“Vertical” is a techno trance song by Vibrasphere featured in a high-tech music video produced by Visual Chaotics of Silicon Valley, California. Made using Harmony™ software, the song “Vertical” comes alive in a hypnotic music video (below) highlighting the beauty of 21st century Silicon Valley technology. After watching the following video, download this great song by Vibrasphere.
Extra, Extra: ‘Pot-tel’ Hopes Are Dashed, David Hasselholf’s Hairy Chest Inspires Scientists, School District Gets Lucky
In tonight’s Extra, Extra, David Hasselholf’s hairy chest inspires scientists, celebs are going on juice cleanses and hopes for a K-town pot-tel are dashed. Plus: Keep up with us on Facebook , and follow us on Twitter: @LAist @LAistFood @LAistSports . more › The rest is here: Extra, Extra: ‘Pot-tel’ Hopes Are Dashed, David Hasselholf’s Hairy Chest Inspires Scientists, School District Gets Lucky
Brooke Mueller attends the ‘On The Go Beauty’ Event at the Gavert Atelier on May 9, 2009 in Beverly Hills, California. Link: Brooke Mueller Prevails In Barring Cameras From Looming Aspen Court Appearance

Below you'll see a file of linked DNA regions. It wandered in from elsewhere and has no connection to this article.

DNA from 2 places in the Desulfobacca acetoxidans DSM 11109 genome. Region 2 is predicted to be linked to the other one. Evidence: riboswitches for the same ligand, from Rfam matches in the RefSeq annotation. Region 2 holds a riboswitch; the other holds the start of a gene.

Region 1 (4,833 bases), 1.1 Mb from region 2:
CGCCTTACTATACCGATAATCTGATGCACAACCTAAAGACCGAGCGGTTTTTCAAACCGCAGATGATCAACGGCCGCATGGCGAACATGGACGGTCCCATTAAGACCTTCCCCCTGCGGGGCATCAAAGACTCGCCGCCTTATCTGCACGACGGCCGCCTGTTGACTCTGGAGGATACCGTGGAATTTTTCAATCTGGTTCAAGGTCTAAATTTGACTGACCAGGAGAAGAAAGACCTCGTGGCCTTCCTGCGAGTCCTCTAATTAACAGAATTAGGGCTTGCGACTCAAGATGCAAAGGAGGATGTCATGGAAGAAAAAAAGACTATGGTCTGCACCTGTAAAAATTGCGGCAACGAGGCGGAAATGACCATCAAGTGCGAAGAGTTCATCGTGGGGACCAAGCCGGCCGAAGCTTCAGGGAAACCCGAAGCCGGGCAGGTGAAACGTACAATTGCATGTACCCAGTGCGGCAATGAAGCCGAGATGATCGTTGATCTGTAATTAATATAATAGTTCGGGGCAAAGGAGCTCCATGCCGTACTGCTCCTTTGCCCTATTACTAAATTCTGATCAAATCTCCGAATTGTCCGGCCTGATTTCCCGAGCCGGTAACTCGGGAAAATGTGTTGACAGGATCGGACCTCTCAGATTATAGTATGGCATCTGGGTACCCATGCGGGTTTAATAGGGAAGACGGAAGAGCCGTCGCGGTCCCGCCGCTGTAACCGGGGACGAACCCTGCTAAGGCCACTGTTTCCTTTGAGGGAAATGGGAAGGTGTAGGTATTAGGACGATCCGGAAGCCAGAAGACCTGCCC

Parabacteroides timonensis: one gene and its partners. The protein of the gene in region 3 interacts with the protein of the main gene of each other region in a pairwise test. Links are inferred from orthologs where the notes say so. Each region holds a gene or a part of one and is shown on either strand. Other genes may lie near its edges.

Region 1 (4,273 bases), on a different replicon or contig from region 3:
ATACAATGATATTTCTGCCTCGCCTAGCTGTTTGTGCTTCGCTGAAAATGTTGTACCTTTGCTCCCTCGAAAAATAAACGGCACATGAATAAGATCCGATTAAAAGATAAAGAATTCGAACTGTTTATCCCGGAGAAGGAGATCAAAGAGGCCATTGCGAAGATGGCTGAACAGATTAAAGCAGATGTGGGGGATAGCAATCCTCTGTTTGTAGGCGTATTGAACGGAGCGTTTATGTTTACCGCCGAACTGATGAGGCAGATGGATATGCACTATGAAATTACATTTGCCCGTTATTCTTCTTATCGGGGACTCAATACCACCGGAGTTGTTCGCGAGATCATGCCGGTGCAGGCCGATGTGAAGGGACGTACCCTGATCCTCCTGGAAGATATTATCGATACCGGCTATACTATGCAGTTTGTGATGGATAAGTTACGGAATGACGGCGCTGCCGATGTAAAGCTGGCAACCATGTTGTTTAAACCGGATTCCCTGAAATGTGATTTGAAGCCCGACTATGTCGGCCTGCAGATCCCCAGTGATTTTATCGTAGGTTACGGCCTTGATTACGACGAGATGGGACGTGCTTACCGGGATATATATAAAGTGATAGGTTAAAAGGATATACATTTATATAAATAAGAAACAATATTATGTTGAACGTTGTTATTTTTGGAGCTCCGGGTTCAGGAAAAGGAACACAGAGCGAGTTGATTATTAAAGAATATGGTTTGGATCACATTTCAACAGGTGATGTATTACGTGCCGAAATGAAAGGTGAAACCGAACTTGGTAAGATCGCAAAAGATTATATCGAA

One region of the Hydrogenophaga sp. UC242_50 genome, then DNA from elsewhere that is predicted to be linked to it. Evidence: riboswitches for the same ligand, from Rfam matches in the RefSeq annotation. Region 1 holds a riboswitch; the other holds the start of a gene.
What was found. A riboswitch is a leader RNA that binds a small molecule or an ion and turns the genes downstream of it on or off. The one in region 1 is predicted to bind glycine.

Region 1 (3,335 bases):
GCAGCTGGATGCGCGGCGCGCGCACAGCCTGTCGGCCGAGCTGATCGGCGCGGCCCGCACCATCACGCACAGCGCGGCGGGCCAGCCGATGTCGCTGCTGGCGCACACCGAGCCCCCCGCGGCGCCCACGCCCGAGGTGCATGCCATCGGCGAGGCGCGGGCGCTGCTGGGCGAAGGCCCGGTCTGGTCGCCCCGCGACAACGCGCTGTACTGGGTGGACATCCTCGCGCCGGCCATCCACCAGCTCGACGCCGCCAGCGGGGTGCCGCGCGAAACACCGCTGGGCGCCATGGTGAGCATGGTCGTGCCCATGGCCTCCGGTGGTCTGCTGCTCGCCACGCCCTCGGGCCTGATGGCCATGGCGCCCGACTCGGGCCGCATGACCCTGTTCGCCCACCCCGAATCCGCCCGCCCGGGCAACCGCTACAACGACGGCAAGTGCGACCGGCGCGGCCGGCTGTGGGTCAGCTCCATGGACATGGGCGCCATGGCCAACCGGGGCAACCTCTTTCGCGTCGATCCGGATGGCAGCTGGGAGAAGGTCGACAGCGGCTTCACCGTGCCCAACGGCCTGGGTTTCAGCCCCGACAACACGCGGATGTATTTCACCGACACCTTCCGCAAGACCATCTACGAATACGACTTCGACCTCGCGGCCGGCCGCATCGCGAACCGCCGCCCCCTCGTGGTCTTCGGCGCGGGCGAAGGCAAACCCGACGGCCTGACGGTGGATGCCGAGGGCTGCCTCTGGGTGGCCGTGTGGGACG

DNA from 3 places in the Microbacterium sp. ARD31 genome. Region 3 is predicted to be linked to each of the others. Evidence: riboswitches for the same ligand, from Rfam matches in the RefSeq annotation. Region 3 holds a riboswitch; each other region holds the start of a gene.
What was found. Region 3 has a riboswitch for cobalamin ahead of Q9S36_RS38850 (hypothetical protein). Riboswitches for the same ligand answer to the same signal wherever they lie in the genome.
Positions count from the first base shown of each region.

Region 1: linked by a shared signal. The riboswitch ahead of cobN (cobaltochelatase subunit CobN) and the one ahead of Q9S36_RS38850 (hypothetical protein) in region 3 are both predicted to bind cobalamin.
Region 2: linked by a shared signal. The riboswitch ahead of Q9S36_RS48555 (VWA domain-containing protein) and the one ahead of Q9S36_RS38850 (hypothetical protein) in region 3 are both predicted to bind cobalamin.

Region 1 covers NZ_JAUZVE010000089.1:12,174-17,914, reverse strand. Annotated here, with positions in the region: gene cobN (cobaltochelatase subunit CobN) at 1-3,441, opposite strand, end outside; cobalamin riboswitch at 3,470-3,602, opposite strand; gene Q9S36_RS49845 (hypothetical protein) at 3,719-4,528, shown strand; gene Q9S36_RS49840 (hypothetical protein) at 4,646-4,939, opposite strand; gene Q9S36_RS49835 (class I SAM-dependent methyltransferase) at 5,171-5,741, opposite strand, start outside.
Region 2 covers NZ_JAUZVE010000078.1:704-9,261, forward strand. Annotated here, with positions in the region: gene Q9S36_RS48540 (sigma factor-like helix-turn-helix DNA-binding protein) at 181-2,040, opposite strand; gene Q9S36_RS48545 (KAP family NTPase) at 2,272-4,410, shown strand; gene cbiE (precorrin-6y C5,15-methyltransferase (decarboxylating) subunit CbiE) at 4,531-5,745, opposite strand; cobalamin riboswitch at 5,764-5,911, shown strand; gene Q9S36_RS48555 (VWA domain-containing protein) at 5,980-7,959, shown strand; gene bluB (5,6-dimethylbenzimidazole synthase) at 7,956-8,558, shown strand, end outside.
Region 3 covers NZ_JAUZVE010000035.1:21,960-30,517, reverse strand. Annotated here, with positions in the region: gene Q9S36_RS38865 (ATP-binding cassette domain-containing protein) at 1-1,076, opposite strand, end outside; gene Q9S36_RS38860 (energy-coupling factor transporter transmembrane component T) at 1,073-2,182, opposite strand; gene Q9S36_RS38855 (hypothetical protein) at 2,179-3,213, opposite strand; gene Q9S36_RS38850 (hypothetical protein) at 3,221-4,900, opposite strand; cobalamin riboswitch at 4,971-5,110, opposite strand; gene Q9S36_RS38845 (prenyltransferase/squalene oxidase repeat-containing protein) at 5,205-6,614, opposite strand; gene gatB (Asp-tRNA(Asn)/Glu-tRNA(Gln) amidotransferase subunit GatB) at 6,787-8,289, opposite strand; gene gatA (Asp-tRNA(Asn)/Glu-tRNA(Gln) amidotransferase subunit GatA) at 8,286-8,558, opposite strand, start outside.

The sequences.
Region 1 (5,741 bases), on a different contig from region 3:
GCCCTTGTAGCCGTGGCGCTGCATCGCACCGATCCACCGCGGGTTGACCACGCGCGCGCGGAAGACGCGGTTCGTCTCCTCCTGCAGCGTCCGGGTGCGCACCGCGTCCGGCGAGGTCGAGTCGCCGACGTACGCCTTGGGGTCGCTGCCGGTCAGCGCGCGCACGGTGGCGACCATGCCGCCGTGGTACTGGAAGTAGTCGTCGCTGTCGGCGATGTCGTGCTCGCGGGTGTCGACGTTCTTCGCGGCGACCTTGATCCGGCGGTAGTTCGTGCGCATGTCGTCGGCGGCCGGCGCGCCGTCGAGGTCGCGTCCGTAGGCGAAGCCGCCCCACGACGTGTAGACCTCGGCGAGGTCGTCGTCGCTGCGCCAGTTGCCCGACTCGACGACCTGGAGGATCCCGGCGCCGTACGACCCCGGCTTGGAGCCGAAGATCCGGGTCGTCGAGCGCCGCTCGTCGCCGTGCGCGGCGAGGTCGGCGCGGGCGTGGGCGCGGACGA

Hanukkah is many Jews’ favorite holiday and with good reason. Its rituals are beautiful, complete with a shining candelabra ( menorah) in the window, the rich smell of latkes or jelly donuts frying in oil, and the modern custom of giving gifts to friends and loved ones. It’s a holiday for the home, rather than for the synagogue—an opportunity to fill our houses with friends and family and to share in good times together. Its message is one of liberation and hope. We recall the miracles of our past and remind ourselves that light will always conquer darkness. The story of Hanukkah begins in 167 BCE, in the land of Israel. Antiochus, the Syrian-Greek governor of the region, issued an order outlawing Jewish practice and commanding that pagan sacrifices be offered in the Temple. A small band of resistance fighters, known by the name of Maccabees, led a three year uprising, which successfully defeated the Syrian-Greeks and restored Jewish sovereignty and self-determination. In the aftermath of the rebellion, the Jews held a spontaneous eight day celebration of freedom in the restored Temple, which we continue to mark to this day. An additional reason for the eight days of Hanukkah comes from the Talmud, the major collection of Jewish wisdom, law and tradition from the first five centuries of the Common Era. The Talmud records that when the Maccabees entered the Temple to restore it, they were only able to find one small vessel of pure oil to relight the sacred, eternal lamp. Miraculously, that small amount of oil burned for eight days – long enough to prepare more pure oil. This story reminds us that Hanukkah is about all kinds of miracles: from the very large, like a military victory against impossible odds, to the very small, like a tiny flame that refuses to burn out. The most important ritual of Hanukkah is the lighting of the menorah. Each night we add candles, lighting one the first night, two on the second and so on—until the final night when eight little flames shine in our windows. Aside from their beauty, these lights serve the role of pirsumei nisa, publicizing the miracle to the broader world. Our menorahs burn today to spread the hopeful message that miracles are possible and that darkness can be overcome through persistence and faith. In a world with so much suffering and strife, could there be any more important message than that? Rabbi Adam Greenwald is the Revson Rabbinic Fellow of IKAR, a Jewish community in West Los Angeles, dedicated to the intersection of spirituality and social justice. For more information, please visit: www.ikar-la.org . Be sure to follow Beverly Hills Patch on Twitter and “Like” us on Facebook . More: Hanukkah: Festival of Lights and Liberation